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Agee, James and Walker Evans, LET US NOW PRAISE FAMOUS MEN. Trade paperback. Mariner Books, 416 pages.

~~~ "Published nearly sixty years ago, Let Us Now Praise Famous Men stands as an undisputed American masterpiece, taking its place alongside works by Henry David Thoreau, Herman Melville, and Walt Whitman. In a stunning blend of prose and images, this classic offers at once an unforgettable portrait of three tenant families in the Deep South and a larger meditation on human dignity and the American soul.
~~~ In the summer of 1936, James Agee and Walker Evans set out on assignment for Fortune magazine to explore the daily lives of sharecroppers in the South. There they lived with three different families for a month; the result of their stay was an extraordinary collaboration, an unsparing record of place, of the people who shaped the land, and of the rhythm of their lives. Upon its first book publication in 1941, Let Us Now Praise Famous Men was called intensely moving, unrelentingly honest. It described a mode of life -- and rural poverty -- that was unthinkably remote and tragic to most Americans, and yet for Agee and Evans, only extreme realism could serve to make the world fully aware of such circumstances. Today it stands as a poetic tract for its time, a haunting search for the human and religious meaning in the lives of true Southern heroes: in their waking, sleeping, eating; their work; their houses and children; and their endurance.
~~~ With an elegant design and a sixty-four-page photographic prologue of Evans's stunning images, reproduced from archival negatives, the new edition introduces the legendary author and photographer to a new generation. Both an invaluable part of the American heritage and a graceful tribute to the vibrant souls whose stories live in these pages, this book has profoundly changed our culture and our consciousness -- and will continue to inspire for generations to come."

$15.00



Appenheimer, Betty, A YOUNG GIRL IN THE GREAT DEPRESSION: The Diary of Thirteen-year-old Betty Appenheimer. NEW copy, trade PAPERBACK. (Morgantown: Monongahela Books, 2014). Photographs & illustrations, appendices, notes, 220 pages.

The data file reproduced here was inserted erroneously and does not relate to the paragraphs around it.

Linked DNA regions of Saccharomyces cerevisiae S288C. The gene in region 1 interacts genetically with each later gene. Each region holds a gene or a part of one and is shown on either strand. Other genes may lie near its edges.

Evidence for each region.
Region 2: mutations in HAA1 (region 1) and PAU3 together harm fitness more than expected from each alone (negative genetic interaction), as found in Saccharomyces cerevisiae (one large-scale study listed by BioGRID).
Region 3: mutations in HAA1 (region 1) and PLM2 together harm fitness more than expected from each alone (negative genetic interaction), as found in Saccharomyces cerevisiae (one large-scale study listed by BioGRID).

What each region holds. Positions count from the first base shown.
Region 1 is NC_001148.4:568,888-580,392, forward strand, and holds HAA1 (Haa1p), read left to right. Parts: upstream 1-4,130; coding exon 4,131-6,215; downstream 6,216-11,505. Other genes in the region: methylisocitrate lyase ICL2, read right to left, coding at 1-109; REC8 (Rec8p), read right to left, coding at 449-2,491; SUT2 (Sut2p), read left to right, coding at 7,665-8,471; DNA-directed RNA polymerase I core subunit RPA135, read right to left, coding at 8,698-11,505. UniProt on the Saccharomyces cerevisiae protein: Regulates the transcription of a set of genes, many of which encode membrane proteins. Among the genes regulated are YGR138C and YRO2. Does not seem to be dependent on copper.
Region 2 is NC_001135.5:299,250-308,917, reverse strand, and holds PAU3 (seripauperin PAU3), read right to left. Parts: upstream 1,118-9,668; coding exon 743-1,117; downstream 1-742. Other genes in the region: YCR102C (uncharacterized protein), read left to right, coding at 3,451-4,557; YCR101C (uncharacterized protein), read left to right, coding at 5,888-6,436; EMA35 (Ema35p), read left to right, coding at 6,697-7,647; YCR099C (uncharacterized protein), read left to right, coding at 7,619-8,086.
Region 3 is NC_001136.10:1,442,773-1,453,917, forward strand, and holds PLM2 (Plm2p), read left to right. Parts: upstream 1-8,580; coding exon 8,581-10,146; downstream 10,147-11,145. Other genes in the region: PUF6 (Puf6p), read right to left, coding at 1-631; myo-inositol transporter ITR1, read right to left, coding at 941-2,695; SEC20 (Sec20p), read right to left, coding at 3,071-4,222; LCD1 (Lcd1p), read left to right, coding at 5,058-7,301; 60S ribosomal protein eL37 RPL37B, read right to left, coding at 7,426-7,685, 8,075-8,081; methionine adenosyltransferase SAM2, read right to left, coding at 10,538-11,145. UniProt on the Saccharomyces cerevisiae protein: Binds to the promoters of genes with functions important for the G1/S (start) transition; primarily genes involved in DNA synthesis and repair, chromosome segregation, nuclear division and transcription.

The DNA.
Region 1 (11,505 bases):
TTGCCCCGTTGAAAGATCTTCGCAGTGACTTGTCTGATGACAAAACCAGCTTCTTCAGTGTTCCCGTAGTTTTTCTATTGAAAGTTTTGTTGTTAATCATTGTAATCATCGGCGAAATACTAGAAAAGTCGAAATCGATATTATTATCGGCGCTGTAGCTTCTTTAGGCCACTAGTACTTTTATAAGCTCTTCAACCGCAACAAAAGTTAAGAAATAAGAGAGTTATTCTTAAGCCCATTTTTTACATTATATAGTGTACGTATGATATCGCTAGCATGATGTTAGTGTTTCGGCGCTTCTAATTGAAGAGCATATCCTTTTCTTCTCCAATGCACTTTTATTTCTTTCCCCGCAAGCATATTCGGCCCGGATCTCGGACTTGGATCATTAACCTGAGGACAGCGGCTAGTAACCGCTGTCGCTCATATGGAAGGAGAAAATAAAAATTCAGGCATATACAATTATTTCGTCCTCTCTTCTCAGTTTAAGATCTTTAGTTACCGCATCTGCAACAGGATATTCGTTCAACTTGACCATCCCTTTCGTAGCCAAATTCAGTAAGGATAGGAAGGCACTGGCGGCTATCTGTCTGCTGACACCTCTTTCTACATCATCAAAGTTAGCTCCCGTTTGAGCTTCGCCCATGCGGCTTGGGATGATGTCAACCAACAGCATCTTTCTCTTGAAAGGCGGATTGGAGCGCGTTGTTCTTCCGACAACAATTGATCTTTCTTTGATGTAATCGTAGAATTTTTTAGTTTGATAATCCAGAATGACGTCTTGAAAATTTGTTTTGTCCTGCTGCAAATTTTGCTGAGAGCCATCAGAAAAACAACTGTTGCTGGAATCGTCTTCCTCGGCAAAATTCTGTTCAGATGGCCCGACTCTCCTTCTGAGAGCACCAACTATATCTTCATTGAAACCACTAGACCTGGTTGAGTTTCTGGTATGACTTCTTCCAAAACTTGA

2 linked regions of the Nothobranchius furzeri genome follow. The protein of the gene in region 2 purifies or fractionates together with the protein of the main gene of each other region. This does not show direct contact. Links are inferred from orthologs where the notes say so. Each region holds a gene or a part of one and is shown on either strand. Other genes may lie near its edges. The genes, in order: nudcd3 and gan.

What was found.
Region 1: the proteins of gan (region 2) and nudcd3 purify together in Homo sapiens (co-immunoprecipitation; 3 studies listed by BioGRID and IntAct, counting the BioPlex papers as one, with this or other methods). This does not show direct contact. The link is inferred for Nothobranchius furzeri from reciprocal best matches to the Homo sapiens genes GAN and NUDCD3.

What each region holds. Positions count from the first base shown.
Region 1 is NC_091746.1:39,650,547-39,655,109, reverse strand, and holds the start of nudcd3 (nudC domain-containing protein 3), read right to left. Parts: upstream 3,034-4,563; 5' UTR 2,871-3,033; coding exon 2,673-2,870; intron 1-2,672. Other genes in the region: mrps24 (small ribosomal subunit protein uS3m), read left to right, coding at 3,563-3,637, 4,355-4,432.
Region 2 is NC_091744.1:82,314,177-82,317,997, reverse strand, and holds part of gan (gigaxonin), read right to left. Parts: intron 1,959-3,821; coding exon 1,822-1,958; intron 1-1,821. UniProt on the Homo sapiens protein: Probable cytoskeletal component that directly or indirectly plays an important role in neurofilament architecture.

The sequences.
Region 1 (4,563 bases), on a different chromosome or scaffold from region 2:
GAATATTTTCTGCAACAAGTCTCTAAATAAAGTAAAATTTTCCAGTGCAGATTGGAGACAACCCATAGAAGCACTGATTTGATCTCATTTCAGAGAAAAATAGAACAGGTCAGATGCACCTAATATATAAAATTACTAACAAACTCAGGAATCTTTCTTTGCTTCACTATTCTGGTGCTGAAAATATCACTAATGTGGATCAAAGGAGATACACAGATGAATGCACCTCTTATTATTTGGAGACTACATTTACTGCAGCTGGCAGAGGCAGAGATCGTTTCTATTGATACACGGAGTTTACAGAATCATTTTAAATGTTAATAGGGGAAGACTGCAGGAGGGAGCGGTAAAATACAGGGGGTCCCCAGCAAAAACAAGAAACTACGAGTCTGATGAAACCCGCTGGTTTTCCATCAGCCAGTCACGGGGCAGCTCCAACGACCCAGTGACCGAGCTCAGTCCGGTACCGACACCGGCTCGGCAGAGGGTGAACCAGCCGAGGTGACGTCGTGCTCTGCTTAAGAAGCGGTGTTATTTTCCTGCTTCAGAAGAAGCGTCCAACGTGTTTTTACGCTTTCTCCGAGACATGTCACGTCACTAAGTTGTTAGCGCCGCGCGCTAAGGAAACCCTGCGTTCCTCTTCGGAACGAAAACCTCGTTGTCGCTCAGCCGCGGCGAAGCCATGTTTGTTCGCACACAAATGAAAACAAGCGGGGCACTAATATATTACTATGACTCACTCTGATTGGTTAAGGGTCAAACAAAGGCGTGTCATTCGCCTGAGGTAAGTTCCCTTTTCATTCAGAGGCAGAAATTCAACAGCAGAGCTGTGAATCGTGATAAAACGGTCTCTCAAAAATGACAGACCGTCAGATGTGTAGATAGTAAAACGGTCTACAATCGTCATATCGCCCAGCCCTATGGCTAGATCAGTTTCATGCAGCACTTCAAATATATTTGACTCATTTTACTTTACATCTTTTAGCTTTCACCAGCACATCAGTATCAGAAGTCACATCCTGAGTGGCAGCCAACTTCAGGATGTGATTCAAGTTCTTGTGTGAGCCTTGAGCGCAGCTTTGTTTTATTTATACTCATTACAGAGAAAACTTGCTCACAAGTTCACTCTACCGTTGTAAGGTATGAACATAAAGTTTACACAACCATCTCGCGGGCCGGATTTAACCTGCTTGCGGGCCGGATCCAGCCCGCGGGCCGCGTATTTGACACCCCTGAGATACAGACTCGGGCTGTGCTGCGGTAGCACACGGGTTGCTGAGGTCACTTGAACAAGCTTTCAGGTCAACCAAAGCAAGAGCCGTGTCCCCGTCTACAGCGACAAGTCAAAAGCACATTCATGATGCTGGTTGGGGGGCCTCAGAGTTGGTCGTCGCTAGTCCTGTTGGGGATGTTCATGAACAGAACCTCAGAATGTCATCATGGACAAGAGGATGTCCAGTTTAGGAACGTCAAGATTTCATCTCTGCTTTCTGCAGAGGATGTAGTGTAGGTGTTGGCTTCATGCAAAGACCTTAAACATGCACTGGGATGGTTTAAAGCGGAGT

~~~~ It is not often that the diary of a 13-year-old will contain material of lasting interest. We cannot expect thoughtful reflection at such a young age, nor would we expect someone of that age to make a reliable observer of the events and people around her. Yet that is what young Betty Appenheimer has given us in her diary: a concise enumeration of each dayís events and activities, consistently maintained over a period of three years, from 1934 through 1936. The range of these events, as well as the number of persons mentioned, is surprisingly large. Taken as a whole, her diary provides us with a compelling record of a Midwestern farm near the geographic center of the country, during the height of the Great Depression.

$17.50














Long, Frank W., CONFESSIONS OF A DEPRESSION MURALIST. NEW copy, hardcover with dust jacket. University of Missouri Press, 1997. Illustrated, 291 pages.
~~~ "For more than fifty years, Frank W. Long's enchanting murals have graced the walls of post offices and other public buildings throughout the South and Midwest. All of them remain on display. In Confessions of a Depression Muralist, Long interweaves history and anecdote to offer a captivating and colorful memoir of his life as a government artist. 'It was almost by accident that I became a painter of murals', writes Long. As he struggled to support his easel painting by working as a busboy and a wedding-cake designer, a fortuitous chain of events led to his commission to paint a pair of elaborate murals for a wealthy architect's new home. Although the circus and jungle scenes he created were later featured in American Architect, these murals might have been Long's last had a new government program not offered him an opportunity he could not refuse. In 1932 two influential individuals convinced the U.S. government to establish the Section of Fine Arts under the Department of Treasury. By setting aside a portion of the appropriation for each new government building to pay for custom murals, the Section hoped to develop the first truly American school of painting. From the bohemian atmosphere of Chicago's Towertown to the close-knit Appalachian community of Berea, Kentucky, where Long created his most popular murals, Confessions of a Depression Muralist follows the artist's fascinating career. Filled with Long's recollections of the colorful characters he met along the way, the book illuminates as well the process of mural painting and the artistic challenges of government-sponsored art." ~~~ OUT OF PRINT.